North American polyethylene and polypropylene resin prices dropped once again in December, while regional prices for PET bottle resin continued their surprising upward trend.
Regional prices for all grades of high, low and linear low density PE fell an average of 2 cents per pound in December. Softer demand played a role in the decline, as did momentum from a 3-cent drop that hit the market in November.
Prior to the two year-end price declines, regional PE prices had been flat in five of the previous six months. The only price movement for the market came in September, when prices jumped 5 cents per pound on short-term inventory tightness.
The 2016 North American PE market “was very well supplied … with production outstripping domestic demand,” said market analyst Alkarim Shamsy of materials supplier CANEI Corp. in Toronto. He added that large amounts of new PE capacity scheduled for 2017 “would put downward pressure on PE prices.”
U.S./Canadian PE demand growth was mixed in the first 11 months of 2016, according to the American Chemistry Council. Regional sales of HDPE were up more than 2 percent, while sales of LLDPE essentially were flat and those of LDPE declined more than 2 percent.
Domestic HDPE sales growth of more than 1 percent was boosted by a gain of more than 5 percent in export sales for the 11-month period. The LDPE market saw domestic sales growth of almost 2 percent wiped out by a plunge of more than 14 percent in export sales. In LLDPE, Domestic sales growth of almost 1 percent was balanced out by an export sales drop of more than 1 percent.
PP prices slumped an average of 4 cents per pound for the month, as a result of lower demand, lower feedstock costs and ample supplies of propylene monomer. It was the third consecutive month that PP prices fell in the region, following drops totaling 7.5 cents in October-November.
The 11.5 cents in combined PP price declines for the final three months of 2016 followed total increases of 9.5 cents per pound in August-September. PP pricing was the most volatile of any North American commodity resin once again in 2016.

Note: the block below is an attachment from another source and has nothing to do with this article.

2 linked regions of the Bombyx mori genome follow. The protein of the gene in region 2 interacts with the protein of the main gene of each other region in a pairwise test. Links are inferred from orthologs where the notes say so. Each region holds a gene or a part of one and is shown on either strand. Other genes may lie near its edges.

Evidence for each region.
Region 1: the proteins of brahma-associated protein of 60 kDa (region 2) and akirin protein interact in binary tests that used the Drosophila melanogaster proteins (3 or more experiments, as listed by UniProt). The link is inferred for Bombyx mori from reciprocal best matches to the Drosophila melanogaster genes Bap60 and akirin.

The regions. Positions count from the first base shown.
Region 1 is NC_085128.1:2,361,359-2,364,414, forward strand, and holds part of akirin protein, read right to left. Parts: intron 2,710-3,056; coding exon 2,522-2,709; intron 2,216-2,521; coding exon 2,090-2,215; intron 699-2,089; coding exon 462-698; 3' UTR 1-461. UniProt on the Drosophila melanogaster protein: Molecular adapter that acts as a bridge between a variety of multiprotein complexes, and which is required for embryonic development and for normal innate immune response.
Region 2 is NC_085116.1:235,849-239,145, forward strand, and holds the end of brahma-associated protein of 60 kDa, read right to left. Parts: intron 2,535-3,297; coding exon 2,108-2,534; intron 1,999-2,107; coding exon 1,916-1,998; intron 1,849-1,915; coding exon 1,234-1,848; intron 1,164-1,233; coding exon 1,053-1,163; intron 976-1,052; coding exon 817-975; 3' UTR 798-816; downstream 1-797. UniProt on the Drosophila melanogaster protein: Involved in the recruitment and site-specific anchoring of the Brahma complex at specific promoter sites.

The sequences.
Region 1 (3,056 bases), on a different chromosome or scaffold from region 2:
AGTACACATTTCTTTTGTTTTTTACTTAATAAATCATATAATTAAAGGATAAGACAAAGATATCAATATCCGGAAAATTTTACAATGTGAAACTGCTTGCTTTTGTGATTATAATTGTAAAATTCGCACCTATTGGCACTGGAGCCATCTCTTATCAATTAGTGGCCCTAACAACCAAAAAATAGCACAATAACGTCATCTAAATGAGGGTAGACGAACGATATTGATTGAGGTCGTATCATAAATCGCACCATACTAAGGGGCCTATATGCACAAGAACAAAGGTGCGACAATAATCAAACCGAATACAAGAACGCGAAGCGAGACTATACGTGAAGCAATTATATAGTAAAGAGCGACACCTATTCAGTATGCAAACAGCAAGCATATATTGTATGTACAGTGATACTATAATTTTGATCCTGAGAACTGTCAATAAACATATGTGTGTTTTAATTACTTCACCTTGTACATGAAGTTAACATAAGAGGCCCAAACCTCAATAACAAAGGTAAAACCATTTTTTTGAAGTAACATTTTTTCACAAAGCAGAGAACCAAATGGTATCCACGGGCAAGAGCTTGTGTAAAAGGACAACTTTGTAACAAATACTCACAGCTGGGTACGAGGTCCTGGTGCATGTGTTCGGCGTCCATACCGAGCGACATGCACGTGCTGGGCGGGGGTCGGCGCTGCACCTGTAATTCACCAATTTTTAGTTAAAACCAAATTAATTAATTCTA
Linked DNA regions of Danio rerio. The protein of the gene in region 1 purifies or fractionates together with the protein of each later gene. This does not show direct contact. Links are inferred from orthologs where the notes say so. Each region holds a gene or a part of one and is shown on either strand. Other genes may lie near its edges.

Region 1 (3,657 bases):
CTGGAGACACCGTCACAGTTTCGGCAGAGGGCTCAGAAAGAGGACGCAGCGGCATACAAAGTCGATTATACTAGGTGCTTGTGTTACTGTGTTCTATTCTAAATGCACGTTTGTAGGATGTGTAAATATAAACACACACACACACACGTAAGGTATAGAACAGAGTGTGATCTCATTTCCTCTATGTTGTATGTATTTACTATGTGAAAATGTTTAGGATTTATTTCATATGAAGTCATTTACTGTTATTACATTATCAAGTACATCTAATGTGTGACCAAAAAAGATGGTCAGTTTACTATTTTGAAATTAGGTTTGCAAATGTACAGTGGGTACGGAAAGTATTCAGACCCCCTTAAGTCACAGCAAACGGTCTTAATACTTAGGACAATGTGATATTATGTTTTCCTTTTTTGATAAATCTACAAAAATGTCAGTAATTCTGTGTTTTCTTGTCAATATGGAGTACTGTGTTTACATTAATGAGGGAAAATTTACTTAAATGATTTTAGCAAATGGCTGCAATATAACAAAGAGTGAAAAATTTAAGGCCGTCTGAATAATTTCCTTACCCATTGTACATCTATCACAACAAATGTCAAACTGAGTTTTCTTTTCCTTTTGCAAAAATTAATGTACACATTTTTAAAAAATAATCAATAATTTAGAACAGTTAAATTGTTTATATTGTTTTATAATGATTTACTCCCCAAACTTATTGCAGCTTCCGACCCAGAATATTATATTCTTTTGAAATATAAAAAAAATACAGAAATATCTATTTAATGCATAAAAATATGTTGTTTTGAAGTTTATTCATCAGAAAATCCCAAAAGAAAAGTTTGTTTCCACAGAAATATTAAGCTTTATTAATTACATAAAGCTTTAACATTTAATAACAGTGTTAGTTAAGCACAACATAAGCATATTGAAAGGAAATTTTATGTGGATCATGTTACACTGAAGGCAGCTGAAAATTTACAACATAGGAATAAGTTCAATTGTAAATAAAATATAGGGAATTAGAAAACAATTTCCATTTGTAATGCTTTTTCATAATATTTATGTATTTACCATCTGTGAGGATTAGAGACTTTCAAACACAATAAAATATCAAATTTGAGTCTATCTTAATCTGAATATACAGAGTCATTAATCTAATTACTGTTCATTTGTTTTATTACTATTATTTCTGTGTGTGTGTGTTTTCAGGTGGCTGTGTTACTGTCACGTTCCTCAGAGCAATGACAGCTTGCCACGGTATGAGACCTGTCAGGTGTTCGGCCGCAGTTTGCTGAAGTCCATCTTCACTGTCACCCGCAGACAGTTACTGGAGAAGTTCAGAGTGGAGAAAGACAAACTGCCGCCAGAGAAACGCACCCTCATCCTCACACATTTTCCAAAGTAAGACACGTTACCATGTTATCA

“PP prices were on the downturn for the last couple of months,” Shamsy said. “However, it seems that at the end of December, market sentiment shifted upward, at least on the spot market.”
“As domestic [PP] producers reduced operating rates and intensified exports, supply started to decrease,” he added. “Now, the market is much closer to balanced.”
Through November, North American PP sales essentially were flat vs. the same period in 2015, according to the American Chemistry Council in Washington. A drop of almost 2 percent in domestic sales was negated by a jump of almost 74 percent for sales into the export market.
Regional sales of PP into the sheet market grew more than 3 percent in the first 11 months of 2016, but sales of the material into injection molded housewares slumped more than 8 percent and fell almost 11 percent into oriented film.
PET continued its surprising pricing run in late 2016, with prices moving up an average of 2 cents per pound in December. That marked the fourth consecutive monthly price hike for the material, following identical increases of 1 cent per pound in the previous three months.
The moves were tied into higher feedstock costs. Late-year price movement in PET is uncommon, since demand for the material is tied into carbonated soft drinks and bottled water, which post higher sales in warm summer months.
For the year, North American PE prices finished up a net of 4 cents per pound, with regional PET prices up a net of 5 cents. Regional PP prices went in the other direction, finishing the year down a net of 8 cents per pound.